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Gathering Wild Grapes

Wild grapes are good for a number of food products. There are several varieties, and they are all fine for use. In the video, I'm collecting summer grape, Vitis aestivalis, but fox grape, frost grape, riverbank grape (and others) are all fine too. Experts recognize between 19 and 35 species of native North American grape, and the taxonomy is probably changing as we speak. They are all fine to use.

Wild grape fruits grow in clusters, just like domestic grapes, but the fruits will be smaller. They are also much more acid (sour). Some years they are sweeter than others. In any case, wait until after the first frost before collecting them, because they will be sweeter then.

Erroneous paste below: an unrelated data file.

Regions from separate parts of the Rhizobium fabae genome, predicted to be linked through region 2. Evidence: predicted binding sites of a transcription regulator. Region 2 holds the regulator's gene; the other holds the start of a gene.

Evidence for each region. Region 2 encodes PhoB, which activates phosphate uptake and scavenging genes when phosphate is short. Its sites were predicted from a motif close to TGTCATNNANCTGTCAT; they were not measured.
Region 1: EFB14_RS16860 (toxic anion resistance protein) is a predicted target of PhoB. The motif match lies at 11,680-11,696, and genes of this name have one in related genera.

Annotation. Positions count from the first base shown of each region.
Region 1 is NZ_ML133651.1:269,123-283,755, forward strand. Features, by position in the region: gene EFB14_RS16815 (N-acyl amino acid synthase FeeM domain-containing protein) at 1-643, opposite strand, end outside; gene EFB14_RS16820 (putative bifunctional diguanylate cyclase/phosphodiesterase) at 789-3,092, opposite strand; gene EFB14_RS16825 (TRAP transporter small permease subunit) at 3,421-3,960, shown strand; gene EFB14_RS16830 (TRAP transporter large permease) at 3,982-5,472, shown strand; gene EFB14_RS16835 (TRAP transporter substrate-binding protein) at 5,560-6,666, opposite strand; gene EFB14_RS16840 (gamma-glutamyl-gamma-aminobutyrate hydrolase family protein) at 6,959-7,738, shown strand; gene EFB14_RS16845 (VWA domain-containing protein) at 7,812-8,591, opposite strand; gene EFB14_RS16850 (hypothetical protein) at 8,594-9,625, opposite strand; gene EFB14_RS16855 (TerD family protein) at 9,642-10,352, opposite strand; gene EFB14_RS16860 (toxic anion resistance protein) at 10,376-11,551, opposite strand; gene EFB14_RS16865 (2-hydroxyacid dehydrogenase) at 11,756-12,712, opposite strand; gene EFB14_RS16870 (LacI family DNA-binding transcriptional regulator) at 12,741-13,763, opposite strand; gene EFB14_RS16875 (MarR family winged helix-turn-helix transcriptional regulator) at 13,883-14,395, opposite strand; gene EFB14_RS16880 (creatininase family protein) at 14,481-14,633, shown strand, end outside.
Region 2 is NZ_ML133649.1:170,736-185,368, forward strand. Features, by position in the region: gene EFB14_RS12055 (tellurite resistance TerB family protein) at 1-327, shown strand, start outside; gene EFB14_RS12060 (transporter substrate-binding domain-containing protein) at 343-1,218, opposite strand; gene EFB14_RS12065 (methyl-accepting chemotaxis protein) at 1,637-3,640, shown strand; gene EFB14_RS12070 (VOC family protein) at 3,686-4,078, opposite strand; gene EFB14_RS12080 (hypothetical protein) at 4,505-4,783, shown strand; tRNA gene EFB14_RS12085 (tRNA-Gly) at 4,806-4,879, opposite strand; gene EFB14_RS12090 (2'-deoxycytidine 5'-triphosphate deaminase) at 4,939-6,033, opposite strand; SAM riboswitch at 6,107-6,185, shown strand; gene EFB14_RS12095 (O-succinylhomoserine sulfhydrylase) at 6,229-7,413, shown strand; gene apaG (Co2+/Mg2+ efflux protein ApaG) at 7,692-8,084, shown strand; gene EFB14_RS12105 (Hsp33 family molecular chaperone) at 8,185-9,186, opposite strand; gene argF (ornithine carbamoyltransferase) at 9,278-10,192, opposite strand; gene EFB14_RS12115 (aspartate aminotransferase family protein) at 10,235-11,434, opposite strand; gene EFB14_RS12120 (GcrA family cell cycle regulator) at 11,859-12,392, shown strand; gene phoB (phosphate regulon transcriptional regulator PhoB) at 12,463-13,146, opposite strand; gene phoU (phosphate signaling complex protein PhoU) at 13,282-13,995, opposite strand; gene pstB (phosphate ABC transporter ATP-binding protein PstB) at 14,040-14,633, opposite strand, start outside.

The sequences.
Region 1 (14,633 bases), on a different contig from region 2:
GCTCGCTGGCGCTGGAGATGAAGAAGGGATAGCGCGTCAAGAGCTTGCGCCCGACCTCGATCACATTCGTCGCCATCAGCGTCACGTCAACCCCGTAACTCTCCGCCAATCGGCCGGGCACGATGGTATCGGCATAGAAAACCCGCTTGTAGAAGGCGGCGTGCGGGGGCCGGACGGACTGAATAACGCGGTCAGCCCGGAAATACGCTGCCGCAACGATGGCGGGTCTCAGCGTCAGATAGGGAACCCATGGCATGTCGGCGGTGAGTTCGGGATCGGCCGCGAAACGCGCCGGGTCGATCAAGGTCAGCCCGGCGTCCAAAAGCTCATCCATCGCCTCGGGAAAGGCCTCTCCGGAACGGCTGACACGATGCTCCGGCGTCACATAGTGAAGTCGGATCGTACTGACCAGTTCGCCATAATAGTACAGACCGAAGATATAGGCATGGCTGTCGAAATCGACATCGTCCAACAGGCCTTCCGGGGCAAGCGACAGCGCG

In the video I suggest using scissors to cut off the clusters, which works well, but they can just be broken off by hand. I found a vine that was covered when I was out and about yesterday, and collected a pail full in just a few minutes, by hand.

In any event, the fruits are small, and unless it's an exceptionally good year there will be more waste than with commercial grapes, so be sure you collect lots!


BrSpiritus said...

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The Versatile Blogger Award

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